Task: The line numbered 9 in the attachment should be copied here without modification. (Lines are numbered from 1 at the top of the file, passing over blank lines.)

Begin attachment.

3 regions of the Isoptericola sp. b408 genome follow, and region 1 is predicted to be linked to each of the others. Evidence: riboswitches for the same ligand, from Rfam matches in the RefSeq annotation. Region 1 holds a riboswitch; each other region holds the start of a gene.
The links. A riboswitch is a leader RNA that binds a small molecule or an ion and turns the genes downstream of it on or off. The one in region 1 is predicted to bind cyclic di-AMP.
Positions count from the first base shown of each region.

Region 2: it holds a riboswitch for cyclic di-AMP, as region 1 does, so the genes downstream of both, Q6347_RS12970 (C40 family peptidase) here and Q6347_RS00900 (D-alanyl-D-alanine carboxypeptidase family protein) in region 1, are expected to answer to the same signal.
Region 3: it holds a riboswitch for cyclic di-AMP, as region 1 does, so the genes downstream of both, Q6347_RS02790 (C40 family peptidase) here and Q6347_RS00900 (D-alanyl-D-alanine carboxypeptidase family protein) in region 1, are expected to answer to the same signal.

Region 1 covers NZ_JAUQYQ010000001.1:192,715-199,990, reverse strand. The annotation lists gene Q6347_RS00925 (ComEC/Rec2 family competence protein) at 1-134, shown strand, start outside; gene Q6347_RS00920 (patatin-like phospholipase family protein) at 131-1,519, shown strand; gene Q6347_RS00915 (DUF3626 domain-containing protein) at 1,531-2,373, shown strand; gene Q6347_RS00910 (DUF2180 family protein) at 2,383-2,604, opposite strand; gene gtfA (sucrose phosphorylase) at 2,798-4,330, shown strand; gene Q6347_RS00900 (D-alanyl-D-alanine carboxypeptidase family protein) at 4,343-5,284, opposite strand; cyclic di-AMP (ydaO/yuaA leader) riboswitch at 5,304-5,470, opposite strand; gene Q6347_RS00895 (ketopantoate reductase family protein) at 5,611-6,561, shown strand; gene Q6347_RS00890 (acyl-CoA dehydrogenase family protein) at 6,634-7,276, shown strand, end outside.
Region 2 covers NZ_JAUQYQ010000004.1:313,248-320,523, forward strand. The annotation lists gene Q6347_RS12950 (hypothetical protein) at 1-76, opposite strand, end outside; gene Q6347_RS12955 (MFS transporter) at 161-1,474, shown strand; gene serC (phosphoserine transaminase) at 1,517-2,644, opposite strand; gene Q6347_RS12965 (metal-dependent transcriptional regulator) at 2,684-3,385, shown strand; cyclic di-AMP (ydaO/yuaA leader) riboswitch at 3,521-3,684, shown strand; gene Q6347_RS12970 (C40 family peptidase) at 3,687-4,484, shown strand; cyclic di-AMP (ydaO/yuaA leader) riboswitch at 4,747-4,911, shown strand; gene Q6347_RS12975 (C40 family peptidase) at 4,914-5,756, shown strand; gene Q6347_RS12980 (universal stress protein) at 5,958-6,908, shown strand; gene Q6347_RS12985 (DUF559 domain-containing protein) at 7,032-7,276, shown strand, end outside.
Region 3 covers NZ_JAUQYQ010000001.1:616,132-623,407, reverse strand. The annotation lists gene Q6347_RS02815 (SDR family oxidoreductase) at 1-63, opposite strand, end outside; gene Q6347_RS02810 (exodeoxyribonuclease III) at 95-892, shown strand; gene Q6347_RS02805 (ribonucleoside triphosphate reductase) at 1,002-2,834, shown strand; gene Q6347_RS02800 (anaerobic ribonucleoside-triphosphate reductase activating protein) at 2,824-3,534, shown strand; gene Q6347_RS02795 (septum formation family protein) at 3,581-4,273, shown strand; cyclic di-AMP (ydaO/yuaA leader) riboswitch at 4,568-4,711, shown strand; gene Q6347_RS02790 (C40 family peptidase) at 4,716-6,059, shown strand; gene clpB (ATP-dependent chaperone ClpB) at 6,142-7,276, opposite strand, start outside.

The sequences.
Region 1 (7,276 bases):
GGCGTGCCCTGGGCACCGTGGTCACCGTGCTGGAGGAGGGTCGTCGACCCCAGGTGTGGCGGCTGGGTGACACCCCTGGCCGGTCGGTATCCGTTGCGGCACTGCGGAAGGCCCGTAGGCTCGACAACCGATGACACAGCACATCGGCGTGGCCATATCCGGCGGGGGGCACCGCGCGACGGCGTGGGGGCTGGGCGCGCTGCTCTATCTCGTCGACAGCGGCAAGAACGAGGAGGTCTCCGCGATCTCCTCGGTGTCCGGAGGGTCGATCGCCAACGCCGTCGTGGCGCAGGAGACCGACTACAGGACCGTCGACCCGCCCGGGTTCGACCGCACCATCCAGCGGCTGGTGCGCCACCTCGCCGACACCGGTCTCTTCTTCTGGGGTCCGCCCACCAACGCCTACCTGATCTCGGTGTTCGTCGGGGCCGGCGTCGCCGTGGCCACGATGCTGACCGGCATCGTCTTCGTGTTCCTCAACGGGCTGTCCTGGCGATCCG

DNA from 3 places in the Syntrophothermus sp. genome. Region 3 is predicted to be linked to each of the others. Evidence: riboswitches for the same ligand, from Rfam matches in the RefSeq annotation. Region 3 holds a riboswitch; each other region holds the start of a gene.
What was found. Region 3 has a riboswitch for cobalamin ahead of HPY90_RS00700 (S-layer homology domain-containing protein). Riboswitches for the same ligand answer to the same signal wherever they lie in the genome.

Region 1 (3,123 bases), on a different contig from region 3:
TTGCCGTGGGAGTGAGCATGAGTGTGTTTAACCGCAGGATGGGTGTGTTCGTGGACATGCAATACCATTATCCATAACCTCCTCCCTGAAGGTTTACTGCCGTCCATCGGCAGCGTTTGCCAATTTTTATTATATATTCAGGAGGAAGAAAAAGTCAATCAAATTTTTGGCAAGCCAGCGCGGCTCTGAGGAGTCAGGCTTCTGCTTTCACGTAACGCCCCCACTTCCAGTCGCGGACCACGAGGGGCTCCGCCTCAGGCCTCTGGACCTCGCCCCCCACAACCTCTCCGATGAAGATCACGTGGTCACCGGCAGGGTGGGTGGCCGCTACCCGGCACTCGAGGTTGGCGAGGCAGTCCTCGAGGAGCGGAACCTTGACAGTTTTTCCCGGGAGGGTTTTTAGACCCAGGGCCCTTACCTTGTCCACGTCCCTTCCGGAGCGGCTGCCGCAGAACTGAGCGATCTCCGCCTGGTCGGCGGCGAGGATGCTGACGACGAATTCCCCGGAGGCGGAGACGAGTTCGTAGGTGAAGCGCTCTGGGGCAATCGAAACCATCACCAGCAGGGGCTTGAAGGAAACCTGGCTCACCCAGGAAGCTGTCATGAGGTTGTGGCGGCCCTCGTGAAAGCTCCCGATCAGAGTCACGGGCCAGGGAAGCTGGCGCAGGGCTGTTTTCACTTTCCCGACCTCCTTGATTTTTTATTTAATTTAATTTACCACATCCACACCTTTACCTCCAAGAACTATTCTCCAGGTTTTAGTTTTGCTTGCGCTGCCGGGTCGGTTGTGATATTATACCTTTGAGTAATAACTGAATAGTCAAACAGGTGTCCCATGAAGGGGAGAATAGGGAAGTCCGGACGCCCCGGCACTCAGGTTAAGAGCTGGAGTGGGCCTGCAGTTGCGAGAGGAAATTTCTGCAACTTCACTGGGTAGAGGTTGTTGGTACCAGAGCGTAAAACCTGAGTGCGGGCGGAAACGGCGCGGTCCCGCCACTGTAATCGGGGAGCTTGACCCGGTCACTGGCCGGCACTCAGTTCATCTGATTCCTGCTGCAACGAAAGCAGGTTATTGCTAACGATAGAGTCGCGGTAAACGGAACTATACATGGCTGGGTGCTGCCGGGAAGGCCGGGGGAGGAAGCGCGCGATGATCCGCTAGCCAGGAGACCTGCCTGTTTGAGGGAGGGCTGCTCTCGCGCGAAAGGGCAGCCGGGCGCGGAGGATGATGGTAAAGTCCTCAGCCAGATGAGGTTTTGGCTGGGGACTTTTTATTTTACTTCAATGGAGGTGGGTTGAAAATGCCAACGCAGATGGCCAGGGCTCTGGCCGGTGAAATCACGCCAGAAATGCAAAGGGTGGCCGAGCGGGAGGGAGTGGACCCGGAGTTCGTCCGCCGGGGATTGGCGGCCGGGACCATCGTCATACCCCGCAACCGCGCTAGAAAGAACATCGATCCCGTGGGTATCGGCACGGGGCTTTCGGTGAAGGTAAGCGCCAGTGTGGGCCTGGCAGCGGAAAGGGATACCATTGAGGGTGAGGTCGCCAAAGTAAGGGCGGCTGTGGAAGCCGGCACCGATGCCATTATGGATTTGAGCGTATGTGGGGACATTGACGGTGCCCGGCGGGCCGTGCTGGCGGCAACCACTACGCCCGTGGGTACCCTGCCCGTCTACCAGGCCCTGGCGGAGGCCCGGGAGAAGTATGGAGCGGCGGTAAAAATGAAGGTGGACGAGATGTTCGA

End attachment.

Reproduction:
The sequences.